Family fight for answers nine years after son Jeremiah Duggan’s death

The mother of a Golders Green student who died in Germany is still battling to piece together her son’s final hours as she marks the ninth anniversary of his death.

Jewish student Jeremiah Duggan, 22, was found dead in Wiesbaden on March 27, 2003 having travelled to the country to attend a conference against the Iraq war put on by LaRouche - not knowing it is a far Right organisation which has been accused of being a political cult.

Just an hour before his death he had desperately called his mother and told her: “Mum, I’m frightened, I need your help.”

Erica Duggan this week told the Ham&High: “It was very harrowing. It is the most terrible call to have received from a son. I am frozen into that moment.

“I am still trying to help him by finding out what happened to him that day. He asked for my help and nine years later I am still trying to help him.”

Witnesses said a man ran into the centre of the road and was hit by a brown Peugeot 406. An initial police investigation classified his death as suicide.

But questions were raised over the investigation after it emerged that witnesses were allowed to the leave the scene and cars were moved before being photographed.

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The suicide verdict was rejected by a British coroner in 2003, and in 2010 the High Court granted Mr Duggan’s family a new inquest.

But the family’s optimism at this decision has soured as two years on the inquest remains adjourned following two preliminary hearings and investigations appear to have stalled.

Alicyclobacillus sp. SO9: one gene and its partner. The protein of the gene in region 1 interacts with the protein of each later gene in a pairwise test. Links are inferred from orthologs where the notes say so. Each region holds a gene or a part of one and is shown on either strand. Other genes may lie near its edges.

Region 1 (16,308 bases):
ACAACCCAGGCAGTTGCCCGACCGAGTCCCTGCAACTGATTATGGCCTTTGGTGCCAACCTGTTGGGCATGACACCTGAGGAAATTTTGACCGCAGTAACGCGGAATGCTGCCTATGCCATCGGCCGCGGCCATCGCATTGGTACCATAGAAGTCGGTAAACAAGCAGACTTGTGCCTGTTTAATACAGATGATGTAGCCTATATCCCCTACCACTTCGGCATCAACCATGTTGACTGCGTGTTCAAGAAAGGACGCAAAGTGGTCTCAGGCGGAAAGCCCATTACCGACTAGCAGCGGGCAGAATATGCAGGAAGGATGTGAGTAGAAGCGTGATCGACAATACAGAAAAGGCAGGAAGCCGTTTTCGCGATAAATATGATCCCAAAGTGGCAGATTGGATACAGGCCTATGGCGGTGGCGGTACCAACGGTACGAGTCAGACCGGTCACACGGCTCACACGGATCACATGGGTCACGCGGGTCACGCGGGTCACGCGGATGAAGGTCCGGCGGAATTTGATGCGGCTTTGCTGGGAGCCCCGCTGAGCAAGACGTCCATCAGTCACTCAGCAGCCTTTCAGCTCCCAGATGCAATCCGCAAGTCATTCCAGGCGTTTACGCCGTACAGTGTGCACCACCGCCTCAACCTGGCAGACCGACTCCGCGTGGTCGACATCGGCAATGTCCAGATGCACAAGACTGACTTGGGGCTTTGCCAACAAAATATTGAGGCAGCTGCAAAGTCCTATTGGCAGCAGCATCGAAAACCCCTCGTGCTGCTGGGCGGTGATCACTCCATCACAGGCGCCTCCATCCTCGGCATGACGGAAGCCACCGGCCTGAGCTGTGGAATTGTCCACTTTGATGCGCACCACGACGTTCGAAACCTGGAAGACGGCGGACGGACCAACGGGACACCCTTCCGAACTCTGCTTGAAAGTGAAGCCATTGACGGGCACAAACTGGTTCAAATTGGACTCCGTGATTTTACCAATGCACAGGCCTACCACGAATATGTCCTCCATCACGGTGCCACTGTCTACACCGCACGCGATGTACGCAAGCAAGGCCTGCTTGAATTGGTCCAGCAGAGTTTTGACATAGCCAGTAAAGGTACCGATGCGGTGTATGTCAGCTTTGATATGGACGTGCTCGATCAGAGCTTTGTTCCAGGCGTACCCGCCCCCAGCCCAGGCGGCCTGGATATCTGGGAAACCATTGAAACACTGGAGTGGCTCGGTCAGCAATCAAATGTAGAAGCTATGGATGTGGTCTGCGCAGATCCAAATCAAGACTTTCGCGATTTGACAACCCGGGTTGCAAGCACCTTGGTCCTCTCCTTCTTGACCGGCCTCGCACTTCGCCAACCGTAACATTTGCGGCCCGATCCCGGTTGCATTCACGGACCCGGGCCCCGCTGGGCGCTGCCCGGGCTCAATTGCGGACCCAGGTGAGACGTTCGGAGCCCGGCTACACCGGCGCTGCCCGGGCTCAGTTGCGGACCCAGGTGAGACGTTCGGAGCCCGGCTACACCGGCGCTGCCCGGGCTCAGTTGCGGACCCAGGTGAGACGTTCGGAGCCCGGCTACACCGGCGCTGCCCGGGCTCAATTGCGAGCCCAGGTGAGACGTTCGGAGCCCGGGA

Mrs Duggan, a retired teacher whose family fled the Nazis in the 1930s, says she feels abandoned by the Foreign Office.

She claims the German authorities have failed to interview key witnesses and crucial questions over her son’s death remain unanswered.

“The Foreign Office hasn’t supported us or put pressure on German police to investigate my son’s death,” she said.

“I would have thought the authorities would have wanted to set an example to see justice done for a British citizen, but then they behave like this to me. What kind of world do we live in?”

She added: “I feel I have been obstructed and my time wasted, but I am not going to let it stop me fighting to discover the truth.”

Frances Swaine, a leading human rights lawyer at Leigh Day who has been working with the Duggan family for seven years, called on the government to put pressure on the German authorities to reopen investigations.

She said: “I understand there are Foreign Office interventions that could have been made but haven’t. They could put severe pressure on the German goverment and they have chosen not to.”

A Foreign Office spokesman said he could not comment specifically on the inquest’s proceedings, but said staff had provided consular support to Mr Duggan’s family since 2003.

He added: “The Foreign Office cannot interfere in another country’s judicial system, just as they cannot interfere in ours.

“Any decision to re-open the investigation into Jeremiah’s death remains a matter for the German authorities alone.”

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